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Winning Words wants to “carpet the nation in poetry”
In a recent article for the Guardian, Sam Leith laments the fact that Yorkshire pudding and sausage each garner of a whole week of celebration in the UK while poetry receives a single day. But rather than drowning his sorrows with a plate of toad-in-the-hole, Leith points to what he sees as an encouraging development: the launch of a new project called Winning Words, established by William Sieghart, founder of the Forward Prizes for Poetry and National Poetry Day.
Winning Words aims to “carpet the nation in poetry.” They’ll be organizing a number of poetry installations throughout London’s Olympic Park in the run-up to the 2012 Olympic and Paralympic Games, but their ambitions extend beyond that to the whole country. They hope citizens will create their own installations, embedding bits of poems into the landscape of their villages, towns, and cities. As Leith says, “Spraypaint a line from Miroslav Holub on your front door. Inscribe a William Carlos Williams on your wheelbarrow. Why not?”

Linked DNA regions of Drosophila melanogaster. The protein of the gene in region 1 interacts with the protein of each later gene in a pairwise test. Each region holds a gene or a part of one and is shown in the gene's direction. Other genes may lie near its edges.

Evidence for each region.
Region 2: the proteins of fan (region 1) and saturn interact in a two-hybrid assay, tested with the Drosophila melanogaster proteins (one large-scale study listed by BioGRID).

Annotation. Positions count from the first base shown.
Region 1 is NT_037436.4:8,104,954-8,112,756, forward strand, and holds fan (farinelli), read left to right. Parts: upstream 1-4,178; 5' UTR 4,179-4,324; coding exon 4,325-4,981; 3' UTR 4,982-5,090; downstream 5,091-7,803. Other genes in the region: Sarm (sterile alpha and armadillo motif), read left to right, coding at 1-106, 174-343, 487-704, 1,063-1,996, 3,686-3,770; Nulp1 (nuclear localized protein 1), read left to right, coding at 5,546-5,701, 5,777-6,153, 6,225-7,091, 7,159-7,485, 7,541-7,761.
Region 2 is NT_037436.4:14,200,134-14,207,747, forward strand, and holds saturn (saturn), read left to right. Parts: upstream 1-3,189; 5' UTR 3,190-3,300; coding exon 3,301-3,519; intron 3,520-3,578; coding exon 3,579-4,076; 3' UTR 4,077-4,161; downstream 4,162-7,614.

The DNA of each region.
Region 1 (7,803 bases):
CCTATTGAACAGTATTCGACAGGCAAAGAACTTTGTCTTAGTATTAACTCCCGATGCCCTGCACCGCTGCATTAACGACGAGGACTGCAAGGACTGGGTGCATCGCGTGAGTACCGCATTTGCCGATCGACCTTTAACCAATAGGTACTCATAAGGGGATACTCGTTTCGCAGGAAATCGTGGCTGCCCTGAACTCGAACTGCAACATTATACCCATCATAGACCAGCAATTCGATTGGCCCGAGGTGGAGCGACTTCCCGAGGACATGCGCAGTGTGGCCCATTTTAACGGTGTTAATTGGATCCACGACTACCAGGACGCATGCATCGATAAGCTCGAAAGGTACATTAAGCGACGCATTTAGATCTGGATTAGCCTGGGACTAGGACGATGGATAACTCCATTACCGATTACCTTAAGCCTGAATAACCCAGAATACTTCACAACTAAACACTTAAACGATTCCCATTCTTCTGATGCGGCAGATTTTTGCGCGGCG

We’re all for plastering poems on pretty much any available surface (a variable pursuit that we’ve chronicled here and here. And, in a smaller way, here), but Leith touches briefly on an interesting question about the fragmentation of poems and how meaning can change when a line or even just a few words are pulled from the whole. He writes:
Of course, there is a risk of getting things mixed up with an out-of-context quote. The Tennyson line chosen for the heart of the Olympic Village – ”To strive, to seek, to find and not to yield” – is, in the context of his poem Ulysses, hardly a feelgood slogan: it’s the empty boast of a vainglorious old fart raging against senility.
Okay, so he might be a little hard on the old man, but it’s an interesting point. Read more.